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Low-Cost Portable Sensor Detects Heavy Metals in Sweat

By LabMedica International staff writers
Posted on 24 Jan 2023

Heavy metals like lead and cadmium can be found in batteries, cosmetics, food and many other things that have become a part of daily life. However, they become toxic if they accumulate in the human body and can cause several health problems. Expensive equipment and a controlled laboratory environment are usually required to detect heavy metals in body fluids. Researchers have now developed a portable sensor made of simple materials that can detect heavy metals in sweat, which is easily sampled.

Humans discharge heavy metals mostly through sweat and urine. The analysis of these biofluids forms a key part of toxicological tests as well as treatment. As compared to other gold-standard tests for detecting heavy metals in biofluids, the new sensor developed by researchers at the University of São Paulo (São Paulo, Brazil) is simple in terms of the materials used to manufacture it and the production stages it goes through. The device is connected to a potentiostat, a portable instrument that determines the concentration of each metal by measuring differences in potential and current between electrodes. The result is displayed on a computer or smartphone using appropriate application software. The system is so simple that it can be used by non-specialists without training, as well as by technicians in hospitals, clinics and doctor’s offices.


Image: Flexible copper sensor made cheaply from ordinary materials (Photo courtesy of University of São Paulo)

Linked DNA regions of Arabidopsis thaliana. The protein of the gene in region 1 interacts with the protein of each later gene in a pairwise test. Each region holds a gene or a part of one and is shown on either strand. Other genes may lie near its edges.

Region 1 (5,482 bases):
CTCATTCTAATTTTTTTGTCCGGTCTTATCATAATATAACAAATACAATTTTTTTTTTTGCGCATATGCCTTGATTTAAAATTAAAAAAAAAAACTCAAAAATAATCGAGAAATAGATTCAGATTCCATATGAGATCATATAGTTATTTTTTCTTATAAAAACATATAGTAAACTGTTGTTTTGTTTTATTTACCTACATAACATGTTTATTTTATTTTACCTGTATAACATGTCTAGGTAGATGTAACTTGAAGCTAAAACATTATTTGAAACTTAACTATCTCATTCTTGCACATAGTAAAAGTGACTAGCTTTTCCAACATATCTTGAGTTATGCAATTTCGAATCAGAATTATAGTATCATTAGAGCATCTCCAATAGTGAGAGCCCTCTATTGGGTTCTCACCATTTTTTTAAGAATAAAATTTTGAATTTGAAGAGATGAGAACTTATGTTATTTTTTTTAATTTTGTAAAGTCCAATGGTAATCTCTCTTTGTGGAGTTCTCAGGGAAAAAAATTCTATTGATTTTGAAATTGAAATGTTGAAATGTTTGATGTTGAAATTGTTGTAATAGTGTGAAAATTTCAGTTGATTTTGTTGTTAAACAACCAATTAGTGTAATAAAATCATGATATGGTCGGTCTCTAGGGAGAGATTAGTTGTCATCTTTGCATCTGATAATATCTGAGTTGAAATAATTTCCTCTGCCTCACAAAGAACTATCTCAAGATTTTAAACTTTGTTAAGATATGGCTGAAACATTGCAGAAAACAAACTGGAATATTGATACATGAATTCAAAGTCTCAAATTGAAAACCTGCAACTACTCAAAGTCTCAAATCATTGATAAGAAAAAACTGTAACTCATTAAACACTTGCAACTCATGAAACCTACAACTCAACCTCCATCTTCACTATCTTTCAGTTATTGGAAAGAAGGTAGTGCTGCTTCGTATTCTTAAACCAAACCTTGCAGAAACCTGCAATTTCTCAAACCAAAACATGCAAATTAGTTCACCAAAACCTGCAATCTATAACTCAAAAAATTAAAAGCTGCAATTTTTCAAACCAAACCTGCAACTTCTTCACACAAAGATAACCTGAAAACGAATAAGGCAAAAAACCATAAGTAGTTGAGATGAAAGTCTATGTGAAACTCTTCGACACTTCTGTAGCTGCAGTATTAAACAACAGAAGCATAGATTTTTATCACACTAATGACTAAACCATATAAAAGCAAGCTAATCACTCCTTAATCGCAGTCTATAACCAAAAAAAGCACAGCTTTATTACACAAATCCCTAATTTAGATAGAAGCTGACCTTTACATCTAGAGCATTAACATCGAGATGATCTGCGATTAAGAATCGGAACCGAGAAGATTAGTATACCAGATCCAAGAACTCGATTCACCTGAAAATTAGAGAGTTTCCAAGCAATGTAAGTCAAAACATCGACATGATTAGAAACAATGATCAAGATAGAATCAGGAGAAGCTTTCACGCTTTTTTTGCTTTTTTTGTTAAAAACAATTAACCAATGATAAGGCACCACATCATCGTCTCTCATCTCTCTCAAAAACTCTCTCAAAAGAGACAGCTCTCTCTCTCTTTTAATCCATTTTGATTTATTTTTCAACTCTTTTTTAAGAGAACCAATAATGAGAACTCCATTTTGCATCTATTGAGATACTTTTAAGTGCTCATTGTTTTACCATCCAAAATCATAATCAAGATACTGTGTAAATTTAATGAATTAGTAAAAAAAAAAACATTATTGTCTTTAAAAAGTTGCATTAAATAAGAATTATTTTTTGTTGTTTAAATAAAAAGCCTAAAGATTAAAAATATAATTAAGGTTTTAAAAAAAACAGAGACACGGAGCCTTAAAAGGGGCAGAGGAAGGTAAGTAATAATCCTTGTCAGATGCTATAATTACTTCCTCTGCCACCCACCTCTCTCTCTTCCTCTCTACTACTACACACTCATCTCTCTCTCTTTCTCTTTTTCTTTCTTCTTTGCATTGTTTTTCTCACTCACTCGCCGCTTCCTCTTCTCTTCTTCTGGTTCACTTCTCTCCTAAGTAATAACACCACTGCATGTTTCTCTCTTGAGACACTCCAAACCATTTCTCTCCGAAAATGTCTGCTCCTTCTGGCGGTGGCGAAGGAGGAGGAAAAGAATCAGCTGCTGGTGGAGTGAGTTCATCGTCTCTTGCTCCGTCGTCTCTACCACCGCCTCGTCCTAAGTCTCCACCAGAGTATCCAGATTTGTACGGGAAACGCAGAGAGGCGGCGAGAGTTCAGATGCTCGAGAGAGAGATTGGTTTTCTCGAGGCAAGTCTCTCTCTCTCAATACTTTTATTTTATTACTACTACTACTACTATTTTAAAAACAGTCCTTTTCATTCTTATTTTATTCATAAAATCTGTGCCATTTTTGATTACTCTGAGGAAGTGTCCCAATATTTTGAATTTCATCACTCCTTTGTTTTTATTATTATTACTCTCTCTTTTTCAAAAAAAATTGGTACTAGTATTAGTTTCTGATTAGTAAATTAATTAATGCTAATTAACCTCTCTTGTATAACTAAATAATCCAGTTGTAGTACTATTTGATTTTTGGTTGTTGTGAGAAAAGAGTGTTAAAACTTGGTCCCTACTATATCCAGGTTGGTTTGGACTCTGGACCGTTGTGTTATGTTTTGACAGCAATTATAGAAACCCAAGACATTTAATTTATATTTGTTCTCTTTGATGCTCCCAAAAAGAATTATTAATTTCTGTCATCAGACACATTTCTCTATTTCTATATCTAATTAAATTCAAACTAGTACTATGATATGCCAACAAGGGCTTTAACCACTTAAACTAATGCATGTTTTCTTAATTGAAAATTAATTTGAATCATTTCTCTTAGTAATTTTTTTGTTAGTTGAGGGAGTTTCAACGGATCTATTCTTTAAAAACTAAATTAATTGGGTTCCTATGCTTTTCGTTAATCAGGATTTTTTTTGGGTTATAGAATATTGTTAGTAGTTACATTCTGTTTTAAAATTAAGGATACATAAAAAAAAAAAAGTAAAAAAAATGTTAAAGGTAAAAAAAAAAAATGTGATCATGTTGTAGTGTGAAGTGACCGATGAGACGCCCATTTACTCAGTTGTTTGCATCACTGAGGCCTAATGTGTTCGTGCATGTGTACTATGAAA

Image: Flexible copper sensor made cheaply from ordinary materials (Photo courtesy of University of São Paulo)

“We get important information on a person’s health by measuring their exposure to heavy metals. High levels of cadmium can lead to fatal problems in the airways, liver and kidneys. Lead poisoning damages the central nervous system and causes irritability, cognitive impairment, fatigue, infertility, high blood pressure in adults and delayed growth and development in children,” said Paulo Augusto Raymundo Pereira, last author of the article. “The world needs flexible sensors that are easily, cheaply and rapidly mass-produced, as our device is, for on-site detection, continuous monitoring and decentralized analysis of hazardous compounds.”

“The base of the device is polyethylene terephthalate (PET), on top of which is a conductive flexible copper adhesive tape, a label of the kind you can buy from a stationer’s, with the sensor printed on it, and a protective layer of nail varnish or spray,” said Robson R. da Silva, co-author of the article. “The exposed copper is removed by immersion in ferric chloride solution for 20 minutes, followed by washing in distilled water to promote the necessary corrosion. All this ensures speed, scalability, low power and low cost.”

Related Links:
University of São Paulo 


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